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By planning two signings per day at skateparks as opposed to shops, the likelihood that the team would want to skate each new park they visited was high—especially when you consider the fact that the Emerica team is really nothing more than a bunch of hardcore skate rats who can’t sit down at any park—despite their team manager’s pleas to leave their boards "in the bus" once in a while. The only ones who came close to actually sticking to the plan were Heath and Spanky, and this was only for one or two demos, and only because both were suffering from a similar recurring knee pain that would temporarily keep them off their boards anyway. More often than not, in fact, you could find either one of them skating insanely through their pain at most of the parks we were scheduled to "sign" at. I don’t know if that’s true professionalism or just plain idiocy, but either way, the mobs of Emerica fans that showed up were stoked.

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With so many demos in Austria, you’d think one team member would stand out amongst the rest, but it seemed like there was somebody different at every demo doing the best trick or having the best lines. In Feldkirch, it was Andrew with a massive kickflip over the "snowboard kicker" (no grab, of course). In Brixlegg, it was Heath with a head-high backside 360 over the big hip, the hard way (almost a 540), and Tosh with a gap to backside 5-O and gap to bluntslide on the kinked hubba obstacle. In Klagenfurt, it was Tosh with more gapping into tricks, this time with a gap to backlip—forward and fakie—and a gap to back tail. And in Graz, it was Leo with some utter flat-then-down-kinked rail annihilation.

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At least one person thought Spanky was the king of the demo in Graz, though, and she gave him a kiss in the back of the tour bus after the demo to show her appreciation. Somewhere along the way, we lost Berndt and were given a new tour bus driver in the form of Sergei. He may have known even less English than Berndt did, but like any good, self-respecting tour bus driver, he knows where all the best whorehouses in the Czech Republic are, and we were only thirty minutes from the Czech border—or so he kept telling us through our Austrian tour guide, Flo. Sergei was crazy, but we came to appreciate him very much.

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Somehow, we found a day off in Austria to street skate Vienna, and with European Emerica team rider Stefan Sperka to help show us around, the spots were plentiful. Incidentally, we soon learned that Stefan had already killed most of the spots he showed us. Stefan is a beast, it should be known. On our last day in Austria, we showed-up to Vienna’s version of EMB, Donanuisel, and were greeted by over three-hundred Austrian kids in Emericas. With so many kids mobbing the scene, skating was pretty much out of the question, but we did get a chance to make some new friends in Vienna before heading on to Munich to begin the German leg of our tour.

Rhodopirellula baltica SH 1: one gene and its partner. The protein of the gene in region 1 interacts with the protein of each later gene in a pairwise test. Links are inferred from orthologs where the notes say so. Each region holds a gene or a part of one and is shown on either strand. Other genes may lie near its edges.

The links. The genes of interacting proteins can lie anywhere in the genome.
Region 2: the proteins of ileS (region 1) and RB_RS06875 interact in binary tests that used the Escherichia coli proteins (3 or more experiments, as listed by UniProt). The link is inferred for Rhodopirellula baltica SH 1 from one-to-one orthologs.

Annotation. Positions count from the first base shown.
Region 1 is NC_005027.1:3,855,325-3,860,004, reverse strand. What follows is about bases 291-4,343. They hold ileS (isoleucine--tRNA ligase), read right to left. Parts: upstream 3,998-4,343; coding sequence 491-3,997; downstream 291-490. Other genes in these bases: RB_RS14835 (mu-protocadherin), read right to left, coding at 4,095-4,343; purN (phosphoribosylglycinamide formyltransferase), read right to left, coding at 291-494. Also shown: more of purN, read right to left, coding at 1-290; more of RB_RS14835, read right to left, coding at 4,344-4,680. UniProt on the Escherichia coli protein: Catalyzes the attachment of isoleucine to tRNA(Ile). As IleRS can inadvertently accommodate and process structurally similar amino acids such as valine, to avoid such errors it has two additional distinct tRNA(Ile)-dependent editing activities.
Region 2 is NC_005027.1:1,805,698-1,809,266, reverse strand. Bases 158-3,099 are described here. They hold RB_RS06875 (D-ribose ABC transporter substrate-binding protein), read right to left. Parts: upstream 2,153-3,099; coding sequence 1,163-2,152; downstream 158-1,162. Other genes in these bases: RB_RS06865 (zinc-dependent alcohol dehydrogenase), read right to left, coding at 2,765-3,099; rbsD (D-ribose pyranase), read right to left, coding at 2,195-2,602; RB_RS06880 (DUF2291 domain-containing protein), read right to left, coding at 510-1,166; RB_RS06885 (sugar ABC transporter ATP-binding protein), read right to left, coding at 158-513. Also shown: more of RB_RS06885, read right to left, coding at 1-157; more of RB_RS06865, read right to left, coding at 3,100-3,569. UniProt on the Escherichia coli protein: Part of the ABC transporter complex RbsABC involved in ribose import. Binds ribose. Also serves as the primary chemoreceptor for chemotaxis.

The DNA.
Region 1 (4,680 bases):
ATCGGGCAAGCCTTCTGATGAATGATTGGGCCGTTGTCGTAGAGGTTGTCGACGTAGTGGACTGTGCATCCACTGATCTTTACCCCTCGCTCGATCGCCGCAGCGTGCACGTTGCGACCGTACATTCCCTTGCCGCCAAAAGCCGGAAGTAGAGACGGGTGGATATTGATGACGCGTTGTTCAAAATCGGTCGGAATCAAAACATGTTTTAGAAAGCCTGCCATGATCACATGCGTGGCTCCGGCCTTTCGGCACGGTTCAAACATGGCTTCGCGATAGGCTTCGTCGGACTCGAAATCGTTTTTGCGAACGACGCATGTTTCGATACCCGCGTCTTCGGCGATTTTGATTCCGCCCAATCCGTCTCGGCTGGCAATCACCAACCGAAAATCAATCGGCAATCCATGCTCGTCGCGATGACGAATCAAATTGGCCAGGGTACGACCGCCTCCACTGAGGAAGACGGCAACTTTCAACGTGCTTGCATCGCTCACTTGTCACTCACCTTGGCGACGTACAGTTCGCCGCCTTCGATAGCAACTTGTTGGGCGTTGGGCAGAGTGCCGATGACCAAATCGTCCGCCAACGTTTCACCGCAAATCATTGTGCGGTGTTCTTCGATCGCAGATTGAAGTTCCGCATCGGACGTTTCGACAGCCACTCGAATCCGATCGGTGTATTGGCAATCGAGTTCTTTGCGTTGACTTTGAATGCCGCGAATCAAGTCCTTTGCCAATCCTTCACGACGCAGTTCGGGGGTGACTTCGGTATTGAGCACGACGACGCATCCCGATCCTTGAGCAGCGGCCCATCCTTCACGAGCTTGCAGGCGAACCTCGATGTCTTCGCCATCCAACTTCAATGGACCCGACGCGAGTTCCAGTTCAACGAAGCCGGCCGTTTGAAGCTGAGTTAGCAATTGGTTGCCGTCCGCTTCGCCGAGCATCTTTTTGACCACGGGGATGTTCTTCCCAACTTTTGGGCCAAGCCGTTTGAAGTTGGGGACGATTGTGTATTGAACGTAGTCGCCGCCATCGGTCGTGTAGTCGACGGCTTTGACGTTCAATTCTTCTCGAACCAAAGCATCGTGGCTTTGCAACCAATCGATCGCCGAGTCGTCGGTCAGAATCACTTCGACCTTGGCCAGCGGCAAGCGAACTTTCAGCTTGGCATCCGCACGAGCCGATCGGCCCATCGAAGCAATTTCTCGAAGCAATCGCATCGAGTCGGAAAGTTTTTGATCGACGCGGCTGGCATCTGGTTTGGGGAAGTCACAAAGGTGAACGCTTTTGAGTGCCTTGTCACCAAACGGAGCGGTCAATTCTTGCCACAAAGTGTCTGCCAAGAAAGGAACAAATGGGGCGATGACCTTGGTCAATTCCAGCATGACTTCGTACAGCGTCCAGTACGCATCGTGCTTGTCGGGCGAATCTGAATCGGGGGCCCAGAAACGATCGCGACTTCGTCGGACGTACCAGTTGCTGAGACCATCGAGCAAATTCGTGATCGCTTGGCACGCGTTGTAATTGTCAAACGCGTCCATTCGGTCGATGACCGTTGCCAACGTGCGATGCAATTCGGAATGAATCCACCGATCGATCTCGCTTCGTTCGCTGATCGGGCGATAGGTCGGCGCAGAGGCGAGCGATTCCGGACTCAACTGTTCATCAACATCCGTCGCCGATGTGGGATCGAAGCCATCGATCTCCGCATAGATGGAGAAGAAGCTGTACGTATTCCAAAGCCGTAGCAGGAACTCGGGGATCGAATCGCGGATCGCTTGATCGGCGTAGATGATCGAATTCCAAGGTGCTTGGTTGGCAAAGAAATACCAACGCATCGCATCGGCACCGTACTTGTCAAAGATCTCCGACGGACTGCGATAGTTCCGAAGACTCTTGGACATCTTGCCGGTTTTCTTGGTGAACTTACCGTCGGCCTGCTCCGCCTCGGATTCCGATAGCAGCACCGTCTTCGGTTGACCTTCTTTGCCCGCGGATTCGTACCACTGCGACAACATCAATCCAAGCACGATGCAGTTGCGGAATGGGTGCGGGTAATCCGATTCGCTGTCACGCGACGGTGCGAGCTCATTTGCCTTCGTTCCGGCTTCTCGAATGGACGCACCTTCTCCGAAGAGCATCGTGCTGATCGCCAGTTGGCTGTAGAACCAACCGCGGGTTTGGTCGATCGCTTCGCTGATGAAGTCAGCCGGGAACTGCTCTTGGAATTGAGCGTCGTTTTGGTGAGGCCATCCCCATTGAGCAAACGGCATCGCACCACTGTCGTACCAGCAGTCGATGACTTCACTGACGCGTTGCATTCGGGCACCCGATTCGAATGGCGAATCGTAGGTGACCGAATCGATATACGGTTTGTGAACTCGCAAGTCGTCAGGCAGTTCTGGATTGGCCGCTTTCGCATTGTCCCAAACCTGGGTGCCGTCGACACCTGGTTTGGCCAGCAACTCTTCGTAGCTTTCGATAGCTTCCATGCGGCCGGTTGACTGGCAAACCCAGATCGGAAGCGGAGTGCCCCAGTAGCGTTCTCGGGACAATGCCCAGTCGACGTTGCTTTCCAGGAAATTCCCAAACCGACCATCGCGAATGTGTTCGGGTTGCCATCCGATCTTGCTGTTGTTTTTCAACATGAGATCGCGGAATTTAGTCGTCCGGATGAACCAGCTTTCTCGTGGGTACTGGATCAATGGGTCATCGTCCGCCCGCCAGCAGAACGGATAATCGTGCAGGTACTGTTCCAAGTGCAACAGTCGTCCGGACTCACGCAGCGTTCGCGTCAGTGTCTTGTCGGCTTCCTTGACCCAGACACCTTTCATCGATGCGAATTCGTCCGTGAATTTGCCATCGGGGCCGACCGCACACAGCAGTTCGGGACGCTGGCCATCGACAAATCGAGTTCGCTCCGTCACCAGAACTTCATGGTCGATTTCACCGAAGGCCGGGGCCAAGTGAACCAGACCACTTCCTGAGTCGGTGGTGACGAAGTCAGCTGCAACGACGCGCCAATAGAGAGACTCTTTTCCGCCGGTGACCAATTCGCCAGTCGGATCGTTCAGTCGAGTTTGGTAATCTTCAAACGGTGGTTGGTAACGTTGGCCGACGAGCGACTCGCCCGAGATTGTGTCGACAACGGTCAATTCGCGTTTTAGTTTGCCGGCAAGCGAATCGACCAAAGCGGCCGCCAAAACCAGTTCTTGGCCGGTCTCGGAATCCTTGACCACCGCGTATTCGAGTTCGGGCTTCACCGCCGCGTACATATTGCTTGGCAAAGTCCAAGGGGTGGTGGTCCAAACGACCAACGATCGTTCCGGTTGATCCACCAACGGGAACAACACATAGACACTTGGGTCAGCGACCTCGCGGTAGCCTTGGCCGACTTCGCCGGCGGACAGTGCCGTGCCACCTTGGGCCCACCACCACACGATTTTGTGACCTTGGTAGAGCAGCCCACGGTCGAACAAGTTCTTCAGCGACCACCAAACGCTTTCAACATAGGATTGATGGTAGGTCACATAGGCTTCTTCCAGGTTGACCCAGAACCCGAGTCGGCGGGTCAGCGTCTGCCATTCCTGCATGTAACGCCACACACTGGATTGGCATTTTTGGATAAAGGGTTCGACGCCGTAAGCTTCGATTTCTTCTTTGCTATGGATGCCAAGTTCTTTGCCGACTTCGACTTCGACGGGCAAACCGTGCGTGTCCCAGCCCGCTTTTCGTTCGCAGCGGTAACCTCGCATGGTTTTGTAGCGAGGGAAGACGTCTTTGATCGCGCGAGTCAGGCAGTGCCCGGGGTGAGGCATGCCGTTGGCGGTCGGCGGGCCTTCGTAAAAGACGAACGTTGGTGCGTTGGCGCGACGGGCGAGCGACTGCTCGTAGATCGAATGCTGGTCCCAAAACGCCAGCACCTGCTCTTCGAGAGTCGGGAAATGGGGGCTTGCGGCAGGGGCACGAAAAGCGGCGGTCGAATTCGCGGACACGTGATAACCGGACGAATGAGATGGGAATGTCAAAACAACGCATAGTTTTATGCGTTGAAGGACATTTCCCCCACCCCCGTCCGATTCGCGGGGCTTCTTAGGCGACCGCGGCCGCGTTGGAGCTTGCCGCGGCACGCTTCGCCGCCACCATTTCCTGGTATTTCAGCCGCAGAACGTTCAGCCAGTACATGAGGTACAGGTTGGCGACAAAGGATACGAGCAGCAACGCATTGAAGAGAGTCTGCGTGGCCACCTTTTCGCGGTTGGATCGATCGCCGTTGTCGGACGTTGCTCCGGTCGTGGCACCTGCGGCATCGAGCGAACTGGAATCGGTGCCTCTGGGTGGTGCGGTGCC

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Upon our arrival in Munich, Tosh and Heath had a bet to settle that had been brewing in the bus since Austria. Heath, a veteran of many skate tours, has long been interested in finding the point at which the body fails despite the will of the mind to overcome it. One test that Heath has had some experience with is the McDonald’s burger test. It consists of a person attempting to eat as many burgers as possible without stopping for more than thirty seconds between bites. Heath claimed ten burgers was the breaking point for most humans—based on his personal experience with this subject matter. But, since Tosh is basically a human trash receptacle with seemingly no end to his appetite, the number for Tosh to beat was decided at twelve burgers.

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Tosh agreed to this number, and to make it interesting, Heath put U.S. $200 down that Tosh wouldn’t be able to finish twelve McDonald’s hamburgers in one sitting, eating non-stop and without puking for at least one full minute after swallowing the last bite. Being a compulsive gambler, Andrew had to get in on the action, and I ended up with a $200 dollar bet with Andrew—my money being on Tosh and Andrew taking Heath’s side. What Heath and Andrew failed to recognize is that, at only eighteen years old, Tosh is at least 6’2" tall and still growing. In the four years I’ve known him, he’s gone from a foot size 9 1/2 to the very impressive size 12 he wears today. This is remarkable growth, and it doesn’t appear to be stopping anytime soon.